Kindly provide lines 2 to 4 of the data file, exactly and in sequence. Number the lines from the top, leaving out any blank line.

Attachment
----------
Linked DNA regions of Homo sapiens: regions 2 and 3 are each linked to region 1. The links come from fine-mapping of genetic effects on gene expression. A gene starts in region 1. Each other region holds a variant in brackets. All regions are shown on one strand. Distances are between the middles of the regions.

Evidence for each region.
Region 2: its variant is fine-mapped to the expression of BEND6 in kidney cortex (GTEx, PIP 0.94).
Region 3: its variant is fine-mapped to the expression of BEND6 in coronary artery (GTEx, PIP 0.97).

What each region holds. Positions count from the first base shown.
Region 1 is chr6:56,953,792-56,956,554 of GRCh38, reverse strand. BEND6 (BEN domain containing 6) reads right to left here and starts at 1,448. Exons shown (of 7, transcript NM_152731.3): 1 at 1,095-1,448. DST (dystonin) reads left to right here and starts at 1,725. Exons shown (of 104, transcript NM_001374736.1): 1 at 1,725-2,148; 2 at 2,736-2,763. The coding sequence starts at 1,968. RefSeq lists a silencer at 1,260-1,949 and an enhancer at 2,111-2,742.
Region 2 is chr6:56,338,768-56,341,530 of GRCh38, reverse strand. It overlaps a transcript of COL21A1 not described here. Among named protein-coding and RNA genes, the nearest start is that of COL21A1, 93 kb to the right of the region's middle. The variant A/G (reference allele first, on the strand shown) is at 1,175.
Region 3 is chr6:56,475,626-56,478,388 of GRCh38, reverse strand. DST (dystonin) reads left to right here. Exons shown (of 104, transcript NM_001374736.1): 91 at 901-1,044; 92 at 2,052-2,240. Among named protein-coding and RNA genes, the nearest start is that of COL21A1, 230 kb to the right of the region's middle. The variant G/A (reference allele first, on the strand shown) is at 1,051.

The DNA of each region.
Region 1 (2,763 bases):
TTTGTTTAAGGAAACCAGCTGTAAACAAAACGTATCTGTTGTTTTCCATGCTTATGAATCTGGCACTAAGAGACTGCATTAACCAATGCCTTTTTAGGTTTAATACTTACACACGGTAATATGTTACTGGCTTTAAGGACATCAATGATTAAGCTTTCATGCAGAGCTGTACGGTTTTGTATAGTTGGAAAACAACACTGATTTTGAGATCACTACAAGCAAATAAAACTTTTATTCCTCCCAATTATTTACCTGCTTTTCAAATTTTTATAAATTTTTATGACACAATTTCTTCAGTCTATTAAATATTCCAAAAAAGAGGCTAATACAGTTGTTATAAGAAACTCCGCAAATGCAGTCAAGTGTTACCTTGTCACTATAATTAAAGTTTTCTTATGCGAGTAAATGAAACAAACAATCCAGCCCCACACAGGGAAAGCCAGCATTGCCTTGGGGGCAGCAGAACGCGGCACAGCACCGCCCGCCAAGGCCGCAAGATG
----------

Evidence for each region.
Region 2: its variant is fine-mapped to the expression of BEND6 in kidney cortex (GTEx, PIP 0.94).
Region 3: its variant is fine-mapped to the expression of BEND6 in coronary artery (GTEx, PIP 0.97).